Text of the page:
Sexual Intelligence

Sex—and culture, politics, psychology—and sex

Symptoms of Sex Addiction? No (Part 1)

What some people call "sex addiction" is often sex of which they disapprove.

Maybe you think about sex a lot, maybe even all the time. Perhaps you masturbate every day. And maybe you do it with lots of pornography.

Maybe you want sex more than your partner, maybe a lot more. Perhaps you wish your partner were more sexually adventurous. Maybe you quarrel about this periodically, maybe the quarrels have even reduced the frequency and enjoyment of your lovemaking.

Maybe you make terrible decisions about sex. Maybe you take risks, and in the process maybe you’ve acquired a disease, lost a precious relationship, even been arrested.

Maybe you desperately want to change your sexual behavior, have tried, and have failed. Perhaps more than once. Maybe you hate your sexuality, or your sexual impulses.

While you may—MAY—have a problem, none of these makes you a sex addict.

“Sex addiction” is a newfangled category that was invented in 1986 by prison addictionologist Patrick Carnes. The criteria for this disease are either hopelessly vague, moralistically specific, or subjectively applied—typically by anguished spouses, decency crusaders, or “addicts” themselves who are in genuine pain. The subjectivity and moralism around the diagnosis are one reason it isn't included in the DSM-V

As a psychotherapist and sex therapist for over thirty years, I just don’t see the value of the “sex addiction” diagnosis. It assumes that people who FEEL out of control ARE out of control. It assumes that the only kind of healthy sex is wholesome and intimate sex. It assumes that any self-destructive use of sexuality is pathological—while ignoring the fact that most of us periodically abuse every activity we really value, whether it’s working, eating, playing golf, reading romance novels, surfing the web, or volunteering at our Church.

And the sex addiction “treatment” can be a nightmare. Again, like the diagnosis, the standards and rationale are all over the map. Some programs insist that “sobriety” means no casual sex, while others ban pornography or even masturbation. Some sex addiction counselors are ignorant or judgmental about non-traditional activities like S/M, non-monogamy, internet role-play, swing clubs, even sex toys. Most sex addiction programs and counselors see no legitimate value whatsoever in massage parlors, escorts, or other commercial venues.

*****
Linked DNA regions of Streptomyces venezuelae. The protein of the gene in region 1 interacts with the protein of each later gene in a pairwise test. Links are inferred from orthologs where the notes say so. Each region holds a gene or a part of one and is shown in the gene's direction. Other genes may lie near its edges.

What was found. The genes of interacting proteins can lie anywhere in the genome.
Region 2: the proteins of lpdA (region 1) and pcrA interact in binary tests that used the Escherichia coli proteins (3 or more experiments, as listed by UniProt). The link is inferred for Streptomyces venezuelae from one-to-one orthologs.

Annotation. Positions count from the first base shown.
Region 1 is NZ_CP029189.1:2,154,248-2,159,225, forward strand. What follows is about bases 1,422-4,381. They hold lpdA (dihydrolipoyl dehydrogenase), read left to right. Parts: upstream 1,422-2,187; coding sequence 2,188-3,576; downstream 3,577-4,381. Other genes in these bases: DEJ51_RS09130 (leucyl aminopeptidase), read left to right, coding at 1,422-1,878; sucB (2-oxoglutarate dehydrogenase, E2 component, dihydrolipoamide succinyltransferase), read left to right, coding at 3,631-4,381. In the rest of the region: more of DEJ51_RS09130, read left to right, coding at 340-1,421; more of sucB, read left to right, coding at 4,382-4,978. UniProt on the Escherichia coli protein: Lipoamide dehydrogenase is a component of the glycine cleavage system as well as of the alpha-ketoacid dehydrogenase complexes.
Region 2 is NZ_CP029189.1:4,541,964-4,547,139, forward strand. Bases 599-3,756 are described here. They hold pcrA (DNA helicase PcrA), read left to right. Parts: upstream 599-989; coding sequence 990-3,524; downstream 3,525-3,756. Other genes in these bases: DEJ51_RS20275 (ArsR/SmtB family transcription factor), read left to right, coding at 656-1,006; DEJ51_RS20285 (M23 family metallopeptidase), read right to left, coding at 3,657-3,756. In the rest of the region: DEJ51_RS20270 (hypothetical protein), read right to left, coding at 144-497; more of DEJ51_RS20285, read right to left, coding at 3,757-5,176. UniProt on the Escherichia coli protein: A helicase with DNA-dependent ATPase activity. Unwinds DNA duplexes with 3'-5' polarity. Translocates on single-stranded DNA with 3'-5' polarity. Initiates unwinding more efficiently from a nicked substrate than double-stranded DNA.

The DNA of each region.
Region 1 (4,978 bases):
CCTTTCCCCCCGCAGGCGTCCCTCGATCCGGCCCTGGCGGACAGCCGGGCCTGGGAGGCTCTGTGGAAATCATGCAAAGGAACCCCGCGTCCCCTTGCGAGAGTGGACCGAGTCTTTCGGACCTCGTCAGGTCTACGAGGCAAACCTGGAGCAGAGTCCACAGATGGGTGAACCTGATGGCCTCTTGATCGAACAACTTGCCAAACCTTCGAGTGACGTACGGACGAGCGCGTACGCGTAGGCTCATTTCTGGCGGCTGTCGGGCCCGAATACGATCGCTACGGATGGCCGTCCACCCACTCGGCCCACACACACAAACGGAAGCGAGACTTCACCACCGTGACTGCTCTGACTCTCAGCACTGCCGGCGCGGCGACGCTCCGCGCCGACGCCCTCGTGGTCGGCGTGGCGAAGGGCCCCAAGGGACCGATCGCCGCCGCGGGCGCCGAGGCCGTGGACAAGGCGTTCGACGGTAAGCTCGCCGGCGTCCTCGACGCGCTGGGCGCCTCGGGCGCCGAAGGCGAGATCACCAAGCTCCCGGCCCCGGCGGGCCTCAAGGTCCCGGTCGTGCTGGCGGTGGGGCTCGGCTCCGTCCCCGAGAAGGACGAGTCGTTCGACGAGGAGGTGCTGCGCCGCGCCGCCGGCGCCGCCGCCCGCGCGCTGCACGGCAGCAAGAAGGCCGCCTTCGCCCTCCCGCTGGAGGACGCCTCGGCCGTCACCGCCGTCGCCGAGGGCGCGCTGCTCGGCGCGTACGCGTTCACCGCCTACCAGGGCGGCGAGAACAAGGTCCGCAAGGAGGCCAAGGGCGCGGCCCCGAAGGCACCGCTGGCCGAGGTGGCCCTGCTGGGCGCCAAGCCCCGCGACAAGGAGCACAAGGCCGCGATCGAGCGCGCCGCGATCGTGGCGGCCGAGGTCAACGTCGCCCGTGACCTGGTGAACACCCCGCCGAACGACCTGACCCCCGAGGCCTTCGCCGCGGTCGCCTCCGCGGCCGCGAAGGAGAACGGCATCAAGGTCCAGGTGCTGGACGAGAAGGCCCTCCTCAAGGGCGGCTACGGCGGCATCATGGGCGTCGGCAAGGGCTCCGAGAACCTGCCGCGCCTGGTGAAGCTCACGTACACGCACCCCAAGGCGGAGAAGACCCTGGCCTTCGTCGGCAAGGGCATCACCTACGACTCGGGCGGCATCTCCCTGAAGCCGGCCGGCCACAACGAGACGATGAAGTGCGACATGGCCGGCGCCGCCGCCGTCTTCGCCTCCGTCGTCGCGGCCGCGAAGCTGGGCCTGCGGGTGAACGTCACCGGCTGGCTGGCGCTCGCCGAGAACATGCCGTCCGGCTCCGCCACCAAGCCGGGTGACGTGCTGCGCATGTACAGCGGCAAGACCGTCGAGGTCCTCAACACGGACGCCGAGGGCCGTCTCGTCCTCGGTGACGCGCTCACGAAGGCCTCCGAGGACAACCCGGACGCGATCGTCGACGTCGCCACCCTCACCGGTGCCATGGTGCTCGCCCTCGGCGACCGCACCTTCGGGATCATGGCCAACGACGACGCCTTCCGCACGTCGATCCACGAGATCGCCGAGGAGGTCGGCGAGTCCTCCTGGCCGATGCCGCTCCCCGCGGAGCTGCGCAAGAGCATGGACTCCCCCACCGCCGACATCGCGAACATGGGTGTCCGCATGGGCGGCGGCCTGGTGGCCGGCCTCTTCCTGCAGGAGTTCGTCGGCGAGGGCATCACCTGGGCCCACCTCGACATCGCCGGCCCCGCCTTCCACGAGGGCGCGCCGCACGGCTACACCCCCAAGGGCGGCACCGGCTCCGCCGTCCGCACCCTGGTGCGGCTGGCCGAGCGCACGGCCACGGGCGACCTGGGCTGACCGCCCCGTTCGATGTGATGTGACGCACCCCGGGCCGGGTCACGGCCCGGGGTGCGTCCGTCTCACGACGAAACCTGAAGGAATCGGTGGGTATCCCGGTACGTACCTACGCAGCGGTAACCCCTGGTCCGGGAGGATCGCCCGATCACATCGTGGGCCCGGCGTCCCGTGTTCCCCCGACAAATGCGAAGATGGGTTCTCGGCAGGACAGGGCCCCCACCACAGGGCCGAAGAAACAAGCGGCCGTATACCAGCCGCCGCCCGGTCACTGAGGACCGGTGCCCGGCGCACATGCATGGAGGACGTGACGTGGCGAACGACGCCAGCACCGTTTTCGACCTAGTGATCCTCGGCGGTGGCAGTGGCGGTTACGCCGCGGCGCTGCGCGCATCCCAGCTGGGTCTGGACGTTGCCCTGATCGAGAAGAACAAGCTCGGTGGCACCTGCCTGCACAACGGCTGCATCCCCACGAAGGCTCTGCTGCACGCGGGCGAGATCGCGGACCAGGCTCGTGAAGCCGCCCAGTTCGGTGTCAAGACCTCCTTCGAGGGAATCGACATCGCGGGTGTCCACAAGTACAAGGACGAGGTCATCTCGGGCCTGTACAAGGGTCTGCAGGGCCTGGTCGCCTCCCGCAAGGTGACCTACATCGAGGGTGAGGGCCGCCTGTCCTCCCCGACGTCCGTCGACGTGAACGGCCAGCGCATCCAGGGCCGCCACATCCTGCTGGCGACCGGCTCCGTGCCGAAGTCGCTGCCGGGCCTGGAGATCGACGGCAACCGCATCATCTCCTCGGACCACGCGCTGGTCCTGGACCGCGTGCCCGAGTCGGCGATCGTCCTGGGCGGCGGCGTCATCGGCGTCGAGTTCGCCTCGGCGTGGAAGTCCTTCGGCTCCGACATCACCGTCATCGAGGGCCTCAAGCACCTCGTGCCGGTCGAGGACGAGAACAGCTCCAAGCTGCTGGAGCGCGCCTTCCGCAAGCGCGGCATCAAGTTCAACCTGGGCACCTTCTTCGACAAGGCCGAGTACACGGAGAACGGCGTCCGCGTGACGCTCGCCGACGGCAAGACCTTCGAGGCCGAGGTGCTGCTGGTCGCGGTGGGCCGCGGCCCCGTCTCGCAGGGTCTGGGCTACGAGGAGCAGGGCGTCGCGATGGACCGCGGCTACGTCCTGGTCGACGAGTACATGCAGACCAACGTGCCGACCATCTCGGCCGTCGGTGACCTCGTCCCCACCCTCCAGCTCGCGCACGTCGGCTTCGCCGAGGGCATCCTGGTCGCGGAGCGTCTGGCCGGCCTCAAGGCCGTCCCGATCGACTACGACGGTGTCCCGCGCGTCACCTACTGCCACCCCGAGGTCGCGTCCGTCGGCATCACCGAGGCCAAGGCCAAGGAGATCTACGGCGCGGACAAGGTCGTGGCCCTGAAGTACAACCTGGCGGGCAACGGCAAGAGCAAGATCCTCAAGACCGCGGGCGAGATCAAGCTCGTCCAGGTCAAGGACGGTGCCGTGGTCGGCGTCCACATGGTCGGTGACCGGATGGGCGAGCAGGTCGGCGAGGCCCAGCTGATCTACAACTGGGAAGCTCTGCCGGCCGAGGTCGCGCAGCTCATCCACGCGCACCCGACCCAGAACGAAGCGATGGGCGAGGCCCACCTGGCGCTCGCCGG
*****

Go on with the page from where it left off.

Millions of men and women are in real pain about sexuality out there: I’ve seen them in my office every single week since 1980, before “sex addiction” was even invented. I get hate mail whenever I write about this subject, and it always includes 'you've obviously never spoken to people in pain about their compulsive or destructive sexual behavior.' In response, I can only sigh: I’ve spent tens of thousands of hours working with people who could be (or are) labelled sex addicts. I don’t deny their suffering at all.

I just know there are better ways to conceptualize these peoples’ problems. That leads to better ways to treat them—because it aims toward more positive, more adult outcomes.

When sex addicts complete their treatment, they’re still addicts, facing a lifetime of recovery. When someone completes high-quality sex therapy, psychotherapy, or couples counseling—really completes it—they’ve changed. They still have their biography and vulnerabilities, but they’ve resolved the problems that brought them into therapy. They know that sex is not dangerous—it’s a grand opportunity for self-expression and celebration.

Later this week I’ll describe the specifics of an approach to sexual compulsivity and self-destructiveness that doesn’t depend on lifelong recovery.

Meanwhile, if you’re wondering about whether sex addiction exists, take the Sexual Addiction Screening Test. You’ll discover that you’re either a sex addict, or at risk of becoming one. The test primarily measures guilt, shame, secrecy, and experimentation—that is, standard American sexuality.

My last teleseminar of 2013 is November 4. The topic is “If It Isn’t Sex Addiction, What Is It? And How Do You Treat It?” For more information, click here.

Marty Klein is a certified sex therapist and licensed psychotherapist. He has written five books and 200 articles about sex; his TV appearances include 20/20 andNightline. more...

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